She was beatiful Brooke.
Don't feel guilty - this numb part, it's part of the grief. On January 10th, we had to put my wonderful precious darling little girl down - her kidneys had failed completely, she was slowing being poisoned and couldn't stop seizing. My family cried, and expressed their grief but me - I was numb. She was my dog, and I loved her, so so much, and I felt like maybe I didn't really love her, maybe not crying meant she didn't matter, but that is simply not true. I couldn't feel guilty over putting her down, I knew without a shadow of a doubt it was her time, and that's where the guilt went. I loved her, she was my sweet little one. I knew logically that not expressing my grief that way didn't mean I didn't love her (just as you always know putting them down is right, but you get a "should I have'), but I felt terrible.
I was just starting to come back to reality when, exactly three months later, we had to put my little boy down two weeks ago today. He had an incredibly fast growing and highly aggressive cancer that started in his liver and spread right throughout his body. The decision had to be made very quickly, and his system simply couldn't support chemotherapy (he was very old, with a badly compromised immune system from diabetes), it was the only option. This time, I grieved differently. I still hardly ever cry, but I nightmare every night, and I just can't sleep. Every time I go to bed, I'm suddenly holding his body in my arms, and it's magnifying all the horror for my little girl as well.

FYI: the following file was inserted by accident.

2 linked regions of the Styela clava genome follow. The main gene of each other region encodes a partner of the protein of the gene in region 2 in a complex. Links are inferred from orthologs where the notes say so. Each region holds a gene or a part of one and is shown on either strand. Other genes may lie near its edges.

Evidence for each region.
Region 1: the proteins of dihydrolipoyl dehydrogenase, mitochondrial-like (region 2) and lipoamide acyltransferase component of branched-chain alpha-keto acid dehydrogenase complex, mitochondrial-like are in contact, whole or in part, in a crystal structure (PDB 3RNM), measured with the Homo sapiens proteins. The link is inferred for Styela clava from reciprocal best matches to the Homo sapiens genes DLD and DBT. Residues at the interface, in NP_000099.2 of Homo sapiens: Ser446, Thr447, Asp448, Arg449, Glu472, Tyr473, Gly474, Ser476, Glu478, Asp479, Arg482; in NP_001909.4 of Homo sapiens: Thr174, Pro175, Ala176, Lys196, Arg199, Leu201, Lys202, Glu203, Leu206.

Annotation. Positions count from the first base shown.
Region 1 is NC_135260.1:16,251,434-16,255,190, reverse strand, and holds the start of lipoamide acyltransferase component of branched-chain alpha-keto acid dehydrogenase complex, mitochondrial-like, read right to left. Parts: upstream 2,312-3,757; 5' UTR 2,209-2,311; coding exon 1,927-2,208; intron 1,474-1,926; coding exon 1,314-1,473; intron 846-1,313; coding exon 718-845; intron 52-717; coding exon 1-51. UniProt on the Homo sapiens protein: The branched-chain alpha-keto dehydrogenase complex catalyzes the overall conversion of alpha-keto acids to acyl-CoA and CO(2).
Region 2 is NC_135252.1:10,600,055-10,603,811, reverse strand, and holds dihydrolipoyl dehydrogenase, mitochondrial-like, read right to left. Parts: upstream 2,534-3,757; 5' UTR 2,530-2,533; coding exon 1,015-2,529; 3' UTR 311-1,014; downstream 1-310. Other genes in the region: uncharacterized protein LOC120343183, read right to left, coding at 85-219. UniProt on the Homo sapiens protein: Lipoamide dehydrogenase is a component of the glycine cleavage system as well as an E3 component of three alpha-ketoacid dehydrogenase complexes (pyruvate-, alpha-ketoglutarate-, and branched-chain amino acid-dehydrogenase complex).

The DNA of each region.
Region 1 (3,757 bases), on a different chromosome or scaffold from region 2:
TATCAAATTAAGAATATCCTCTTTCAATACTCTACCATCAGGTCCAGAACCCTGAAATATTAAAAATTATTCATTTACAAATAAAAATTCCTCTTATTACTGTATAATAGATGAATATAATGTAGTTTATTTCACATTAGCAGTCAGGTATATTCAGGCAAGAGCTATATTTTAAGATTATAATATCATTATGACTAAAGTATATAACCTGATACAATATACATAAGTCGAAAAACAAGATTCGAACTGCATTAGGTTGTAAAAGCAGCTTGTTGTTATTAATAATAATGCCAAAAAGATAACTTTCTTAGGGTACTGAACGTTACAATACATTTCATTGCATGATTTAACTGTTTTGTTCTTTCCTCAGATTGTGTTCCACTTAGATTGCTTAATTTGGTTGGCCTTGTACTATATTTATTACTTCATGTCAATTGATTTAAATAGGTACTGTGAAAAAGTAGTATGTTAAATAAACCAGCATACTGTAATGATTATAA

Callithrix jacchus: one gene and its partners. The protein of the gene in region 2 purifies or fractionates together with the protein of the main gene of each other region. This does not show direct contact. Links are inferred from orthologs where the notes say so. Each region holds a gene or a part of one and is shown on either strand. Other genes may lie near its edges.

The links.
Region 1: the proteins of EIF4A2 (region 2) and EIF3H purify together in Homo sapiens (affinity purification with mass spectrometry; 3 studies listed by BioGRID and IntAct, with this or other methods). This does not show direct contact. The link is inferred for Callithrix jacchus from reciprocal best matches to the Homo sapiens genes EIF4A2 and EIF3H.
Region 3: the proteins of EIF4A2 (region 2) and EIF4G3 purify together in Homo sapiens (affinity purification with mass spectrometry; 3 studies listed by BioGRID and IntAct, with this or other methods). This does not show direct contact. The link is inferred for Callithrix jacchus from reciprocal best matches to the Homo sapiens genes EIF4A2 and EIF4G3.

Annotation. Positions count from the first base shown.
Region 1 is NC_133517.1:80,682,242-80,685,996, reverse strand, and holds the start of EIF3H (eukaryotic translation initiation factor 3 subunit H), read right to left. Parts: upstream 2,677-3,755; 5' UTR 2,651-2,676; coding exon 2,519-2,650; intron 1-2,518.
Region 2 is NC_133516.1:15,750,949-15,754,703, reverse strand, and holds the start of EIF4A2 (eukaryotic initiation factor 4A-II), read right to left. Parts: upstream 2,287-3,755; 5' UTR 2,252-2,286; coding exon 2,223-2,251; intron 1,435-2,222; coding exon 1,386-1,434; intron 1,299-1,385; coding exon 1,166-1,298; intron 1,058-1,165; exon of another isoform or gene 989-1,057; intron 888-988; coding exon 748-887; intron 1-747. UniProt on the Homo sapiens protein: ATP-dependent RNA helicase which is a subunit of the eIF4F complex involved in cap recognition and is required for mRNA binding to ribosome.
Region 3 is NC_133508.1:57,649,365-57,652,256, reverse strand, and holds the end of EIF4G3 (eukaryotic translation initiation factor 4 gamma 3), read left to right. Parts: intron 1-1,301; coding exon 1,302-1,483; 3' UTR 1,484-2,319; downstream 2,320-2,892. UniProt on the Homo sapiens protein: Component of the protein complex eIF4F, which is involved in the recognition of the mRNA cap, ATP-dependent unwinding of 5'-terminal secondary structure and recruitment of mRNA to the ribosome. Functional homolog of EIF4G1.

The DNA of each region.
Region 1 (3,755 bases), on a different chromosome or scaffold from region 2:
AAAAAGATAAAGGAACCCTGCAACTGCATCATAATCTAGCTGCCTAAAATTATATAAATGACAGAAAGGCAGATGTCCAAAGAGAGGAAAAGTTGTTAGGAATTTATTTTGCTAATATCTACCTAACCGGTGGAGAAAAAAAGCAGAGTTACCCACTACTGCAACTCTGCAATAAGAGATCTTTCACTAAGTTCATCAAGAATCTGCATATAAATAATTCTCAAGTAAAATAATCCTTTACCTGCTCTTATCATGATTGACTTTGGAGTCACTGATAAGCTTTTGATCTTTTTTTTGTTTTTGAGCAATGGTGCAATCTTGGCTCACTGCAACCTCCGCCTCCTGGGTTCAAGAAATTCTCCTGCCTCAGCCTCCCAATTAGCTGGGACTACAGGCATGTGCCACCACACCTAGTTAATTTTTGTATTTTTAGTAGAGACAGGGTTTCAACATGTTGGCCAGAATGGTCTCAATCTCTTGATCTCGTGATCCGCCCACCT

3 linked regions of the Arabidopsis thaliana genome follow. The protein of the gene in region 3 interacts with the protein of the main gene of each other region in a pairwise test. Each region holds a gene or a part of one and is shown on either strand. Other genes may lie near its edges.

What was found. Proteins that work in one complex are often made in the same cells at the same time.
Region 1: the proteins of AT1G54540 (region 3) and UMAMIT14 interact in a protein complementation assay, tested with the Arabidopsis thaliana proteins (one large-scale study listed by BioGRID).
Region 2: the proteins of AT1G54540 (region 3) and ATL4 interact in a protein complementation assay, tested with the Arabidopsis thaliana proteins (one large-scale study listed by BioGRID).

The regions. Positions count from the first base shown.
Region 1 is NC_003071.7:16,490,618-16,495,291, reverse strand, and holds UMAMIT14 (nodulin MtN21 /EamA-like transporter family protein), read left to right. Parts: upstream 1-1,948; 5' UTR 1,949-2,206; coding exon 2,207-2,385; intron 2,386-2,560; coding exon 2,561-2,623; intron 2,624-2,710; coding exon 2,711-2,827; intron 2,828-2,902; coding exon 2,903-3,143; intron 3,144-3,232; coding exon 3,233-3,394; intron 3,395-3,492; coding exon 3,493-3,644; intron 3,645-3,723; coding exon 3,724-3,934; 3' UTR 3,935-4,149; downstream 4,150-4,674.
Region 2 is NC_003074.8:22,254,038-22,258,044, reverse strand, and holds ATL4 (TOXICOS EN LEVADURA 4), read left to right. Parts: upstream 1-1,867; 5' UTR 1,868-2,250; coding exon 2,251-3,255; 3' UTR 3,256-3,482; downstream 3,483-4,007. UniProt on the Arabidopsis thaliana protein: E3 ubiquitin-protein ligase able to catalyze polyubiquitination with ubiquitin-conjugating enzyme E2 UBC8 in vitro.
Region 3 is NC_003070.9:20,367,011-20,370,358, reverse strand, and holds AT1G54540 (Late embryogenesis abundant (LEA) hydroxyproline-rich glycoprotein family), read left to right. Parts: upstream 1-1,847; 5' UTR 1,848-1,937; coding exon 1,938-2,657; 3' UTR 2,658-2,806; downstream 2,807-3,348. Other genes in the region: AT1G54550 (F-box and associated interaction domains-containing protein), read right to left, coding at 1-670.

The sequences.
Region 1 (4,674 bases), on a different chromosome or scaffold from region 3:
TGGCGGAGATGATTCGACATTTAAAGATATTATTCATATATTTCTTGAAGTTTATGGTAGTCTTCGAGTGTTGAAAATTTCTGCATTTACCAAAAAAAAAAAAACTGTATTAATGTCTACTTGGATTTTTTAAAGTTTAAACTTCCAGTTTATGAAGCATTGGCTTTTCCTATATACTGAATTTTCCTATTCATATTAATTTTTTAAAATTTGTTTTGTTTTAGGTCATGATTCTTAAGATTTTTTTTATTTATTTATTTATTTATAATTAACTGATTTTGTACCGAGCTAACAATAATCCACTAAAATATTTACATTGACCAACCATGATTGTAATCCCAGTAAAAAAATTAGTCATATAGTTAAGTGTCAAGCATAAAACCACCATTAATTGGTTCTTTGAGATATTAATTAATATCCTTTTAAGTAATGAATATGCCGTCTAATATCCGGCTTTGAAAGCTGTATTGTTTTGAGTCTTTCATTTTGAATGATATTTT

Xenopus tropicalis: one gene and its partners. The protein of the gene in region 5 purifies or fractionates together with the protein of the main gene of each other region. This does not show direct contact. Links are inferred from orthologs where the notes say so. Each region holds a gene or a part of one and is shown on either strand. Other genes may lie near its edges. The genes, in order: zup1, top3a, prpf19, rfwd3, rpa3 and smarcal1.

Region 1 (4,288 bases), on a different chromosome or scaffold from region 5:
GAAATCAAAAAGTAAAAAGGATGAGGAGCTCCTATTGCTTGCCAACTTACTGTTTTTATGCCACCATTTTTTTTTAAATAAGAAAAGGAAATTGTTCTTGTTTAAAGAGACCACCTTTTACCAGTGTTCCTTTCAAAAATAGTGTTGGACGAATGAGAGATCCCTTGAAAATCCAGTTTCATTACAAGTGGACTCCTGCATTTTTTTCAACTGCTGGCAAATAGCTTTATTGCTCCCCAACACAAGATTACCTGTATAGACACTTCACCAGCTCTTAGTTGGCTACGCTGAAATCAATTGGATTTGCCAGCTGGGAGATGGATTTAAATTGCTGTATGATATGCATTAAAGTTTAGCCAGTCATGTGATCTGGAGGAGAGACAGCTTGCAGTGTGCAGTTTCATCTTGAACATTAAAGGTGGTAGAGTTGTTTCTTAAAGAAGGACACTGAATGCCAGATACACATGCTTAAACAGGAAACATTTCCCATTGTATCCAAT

Sorry, that's the first time I've put any of this down into real, concrete words. What I'm trying to say is, don't feel guilty about "not grieving as much" - you loved her, absolutely, and you are grieving, just in a different way, the same way I reacted. She's looking down on you, knowing how much you loved her, and that is what is important, not how you do or don't express your grief.